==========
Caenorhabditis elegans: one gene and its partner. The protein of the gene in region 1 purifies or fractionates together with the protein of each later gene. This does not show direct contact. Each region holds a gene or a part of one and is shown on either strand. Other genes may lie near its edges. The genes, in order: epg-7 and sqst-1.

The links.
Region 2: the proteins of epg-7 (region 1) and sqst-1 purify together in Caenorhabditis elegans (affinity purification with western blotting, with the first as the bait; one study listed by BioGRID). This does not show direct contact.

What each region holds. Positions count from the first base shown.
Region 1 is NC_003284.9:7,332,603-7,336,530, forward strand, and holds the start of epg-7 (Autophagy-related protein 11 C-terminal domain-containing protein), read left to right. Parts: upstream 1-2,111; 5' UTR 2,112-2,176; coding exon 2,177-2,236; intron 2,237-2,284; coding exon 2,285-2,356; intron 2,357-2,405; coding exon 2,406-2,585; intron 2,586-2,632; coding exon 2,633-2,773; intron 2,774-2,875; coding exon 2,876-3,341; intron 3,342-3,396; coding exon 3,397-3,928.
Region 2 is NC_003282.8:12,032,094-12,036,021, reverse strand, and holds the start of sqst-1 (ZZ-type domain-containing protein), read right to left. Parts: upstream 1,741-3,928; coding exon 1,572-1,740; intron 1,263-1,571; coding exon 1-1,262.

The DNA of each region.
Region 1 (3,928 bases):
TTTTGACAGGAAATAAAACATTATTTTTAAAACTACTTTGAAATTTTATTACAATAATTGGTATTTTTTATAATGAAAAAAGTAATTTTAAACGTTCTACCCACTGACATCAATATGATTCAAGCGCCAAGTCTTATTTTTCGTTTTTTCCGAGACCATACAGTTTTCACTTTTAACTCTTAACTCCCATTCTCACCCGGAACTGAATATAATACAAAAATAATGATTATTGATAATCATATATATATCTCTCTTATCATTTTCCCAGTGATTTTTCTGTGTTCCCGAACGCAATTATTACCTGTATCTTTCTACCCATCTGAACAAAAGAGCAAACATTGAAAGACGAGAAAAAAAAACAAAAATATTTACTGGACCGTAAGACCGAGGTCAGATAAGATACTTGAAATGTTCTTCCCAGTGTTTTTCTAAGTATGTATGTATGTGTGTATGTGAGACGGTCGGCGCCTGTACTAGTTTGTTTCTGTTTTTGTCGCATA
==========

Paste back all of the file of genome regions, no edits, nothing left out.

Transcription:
Caenorhabditis elegans: one gene and its partner. The protein of the gene in region 1 purifies or fractionates together with the protein of each later gene. This does not show direct contact. Each region holds a gene or a part of one and is shown on either strand. Other genes may lie near its edges. The genes, in order: epg-7 and sqst-1.

The links.
Region 2: the proteins of epg-7 (region 1) and sqst-1 purify together in Caenorhabditis elegans (affinity purification with western blotting, with the first as the bait; one study listed by BioGRID). This does not show direct contact.

What each region holds. Positions count from the first base shown.
Region 1 is NC_003284.9:7,332,603-7,336,530, forward strand, and holds the start of epg-7 (Autophagy-related protein 11 C-terminal domain-containing protein), read left to right. Parts: upstream 1-2,111; 5' UTR 2,112-2,176; coding exon 2,177-2,236; intron 2,237-2,284; coding exon 2,285-2,356; intron 2,357-2,405; coding exon 2,406-2,585; intron 2,586-2,632; coding exon 2,633-2,773; intron 2,774-2,875; coding exon 2,876-3,341; intron 3,342-3,396; coding exon 3,397-3,928.
Region 2 is NC_003282.8:12,032,094-12,036,021, reverse strand, and holds the start of sqst-1 (ZZ-type domain-containing protein), read right to left. Parts: upstream 1,741-3,928; coding exon 1,572-1,740; intron 1,263-1,571; coding exon 1-1,262.

The DNA of each region.
Region 1 (3,928 bases):
TTTTGACAGGAAATAAAACATTATTTTTAAAACTACTTTGAAATTTTATTACAATAATTGGTATTTTTTATAATGAAAAAAGTAATTTTAAACGTTCTACCCACTGACATCAATATGATTCAAGCGCCAAGTCTTATTTTTCGTTTTTTCCGAGACCATACAGTTTTCACTTTTAACTCTTAACTCCCATTCTCACCCGGAACTGAATATAATACAAAAATAATGATTATTGATAATCATATATATATCTCTCTTATCATTTTCCCAGTGATTTTTCTGTGTTCCCGAACGCAATTATTACCTGTATCTTTCTACCCATCTGAACAAAAGAGCAAACATTGAAAGACGAGAAAAAAAAACAAAAATATTTACTGGACCGTAAGACCGAGGTCAGATAAGATACTTGAAATGTTCTTCCCAGTGTTTTTCTAAGTATGTATGTATGTGTGTATGTGAGACGGTCGGCGCCTGTACTAGTTTGTTTCTGTTTTTGTCGCATA